Of course, arts are not limited to the visual. That's why the residents of Cautera, Paraguay found out how to channel their musical talents and inclinations into upcycling. The city is literally built around the situated landfill and as you can expect, the dump and it's contents are the main income of the residents. Children are born and raised in a place where in order to survive, you have to get the most out of everything.
And yet, even when your life is centred around scavenging in the remains of people's excesses, talent and inspiration can have their place.
Landfill Harmonic is a documentary movie about a musical teacher and a group of children from Cautera, who created working and playable musical instruments out of objects found in the landfill and organised and orchestra.
For more information go to the official website: "Landfill Harmonic Movie"
Upcycling in Design
Design is the science / act of solving problems. Whether it's a technical engineering issue, a logistics complication, a graphical visualization, or anything else, a designer is the one who solves problems and makes it work.
In order to fully solve a problem, you first what to achieve a working stage. The first step of designing a car would be to figure out how to make it drivable.
Then, you want to make it desirable, thus you're going to add horsepower, bodywork, internal features, computers, automation and so on and so on.
Finally, you will want to optimise it, so it's more cost efficient for you and ultimately for your customer as well. Maybe you're going to introduce a propane gas injection system to have a cheaper fuel, you're going to fine tune the engine so you get the best power to fuel consumption ratio, you'll finalise the outter design, so it's more aerodynamic.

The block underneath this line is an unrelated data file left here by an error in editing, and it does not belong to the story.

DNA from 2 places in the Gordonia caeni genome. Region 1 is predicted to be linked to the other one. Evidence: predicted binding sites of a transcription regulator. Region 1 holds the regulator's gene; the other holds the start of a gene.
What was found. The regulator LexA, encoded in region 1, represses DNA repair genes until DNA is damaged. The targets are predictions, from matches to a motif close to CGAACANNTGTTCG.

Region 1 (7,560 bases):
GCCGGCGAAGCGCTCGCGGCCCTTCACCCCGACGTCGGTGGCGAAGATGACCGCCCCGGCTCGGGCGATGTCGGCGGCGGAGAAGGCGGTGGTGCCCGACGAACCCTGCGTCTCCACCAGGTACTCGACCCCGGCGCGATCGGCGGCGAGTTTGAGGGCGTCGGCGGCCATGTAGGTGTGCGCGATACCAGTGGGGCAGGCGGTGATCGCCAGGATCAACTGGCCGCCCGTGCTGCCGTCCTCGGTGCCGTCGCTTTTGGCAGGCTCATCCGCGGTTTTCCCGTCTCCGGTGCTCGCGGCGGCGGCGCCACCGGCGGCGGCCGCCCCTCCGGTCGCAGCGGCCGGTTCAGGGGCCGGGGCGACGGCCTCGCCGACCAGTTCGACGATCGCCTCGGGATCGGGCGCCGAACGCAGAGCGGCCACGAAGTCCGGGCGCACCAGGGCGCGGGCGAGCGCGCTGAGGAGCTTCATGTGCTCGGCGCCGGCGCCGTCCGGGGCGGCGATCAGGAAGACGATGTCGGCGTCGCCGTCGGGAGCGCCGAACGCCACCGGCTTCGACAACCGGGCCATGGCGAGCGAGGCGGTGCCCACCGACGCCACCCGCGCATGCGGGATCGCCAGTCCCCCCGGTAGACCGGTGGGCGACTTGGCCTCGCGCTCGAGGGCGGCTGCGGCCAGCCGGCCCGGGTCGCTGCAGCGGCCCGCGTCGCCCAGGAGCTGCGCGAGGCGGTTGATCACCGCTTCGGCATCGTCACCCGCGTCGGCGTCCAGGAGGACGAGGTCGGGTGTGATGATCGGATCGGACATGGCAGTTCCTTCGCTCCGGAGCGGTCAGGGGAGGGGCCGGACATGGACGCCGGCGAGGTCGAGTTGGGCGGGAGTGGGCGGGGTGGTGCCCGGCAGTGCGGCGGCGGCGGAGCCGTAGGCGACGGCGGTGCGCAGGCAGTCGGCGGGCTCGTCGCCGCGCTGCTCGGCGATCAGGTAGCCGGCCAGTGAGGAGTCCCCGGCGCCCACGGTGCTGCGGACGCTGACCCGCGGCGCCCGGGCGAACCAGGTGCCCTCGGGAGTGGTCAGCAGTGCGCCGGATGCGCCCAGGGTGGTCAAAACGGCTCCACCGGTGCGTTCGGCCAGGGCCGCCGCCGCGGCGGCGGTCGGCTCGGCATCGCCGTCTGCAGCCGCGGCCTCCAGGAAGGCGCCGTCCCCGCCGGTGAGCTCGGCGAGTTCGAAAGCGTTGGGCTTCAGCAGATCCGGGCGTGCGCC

Well, wouldn't it be the most efficient if you could get some parts and pieces from the abandoned car yards and build yourself the entire car for a cheap penny ?
There are billions of cars lying around in the scrap yards ready to go for recycling only because of a flaw here and there and maybe some busted components.
The truth is, rarely there is a car so destroyed that you can't salvage any working part from it.
Polish novice mechanic Jacek Mazur hit that same sweet spot and built himself stunning replicas of famous supercars for a fraction of the cost. His best work (as described by himself) is a full blown replica of the McLarren F1.
Normally, this far is worth 5 million pounds, but due to his creativity and ingenuity, Jacek's version had cost him only 20 000 - 250 times less.
Upcycling in Manufacturing
Upcycling in Architecture and Construction
I have a more detailed article about the Earthship, so if you're interested, go and have a scroll.
Upcycling at Home
If you're inspired or looking for more ideas, visit "16 Awesome Upcycled Designs"
ConclusionMy final words to say are: "You can do something about it!" Sure, the bulk of work needed to clean our own mess lies within the hands of the authorities, the institutions in charge of disposal and management of waste and the industry who produces most of it, however, you have the ability to do something about it.
If a third of the waste comes out of our homes, it's our responsibility to help and process it to the utmost before handing it further up the chain.
You can start small, you can start slow, but not starting is the same as throwing it on the streets for somebody else to handle.
Hope you guys enjoyed it and I hope it sparked somebody with inspiration to try it out. Thanks for reading and I'll see you for the next one.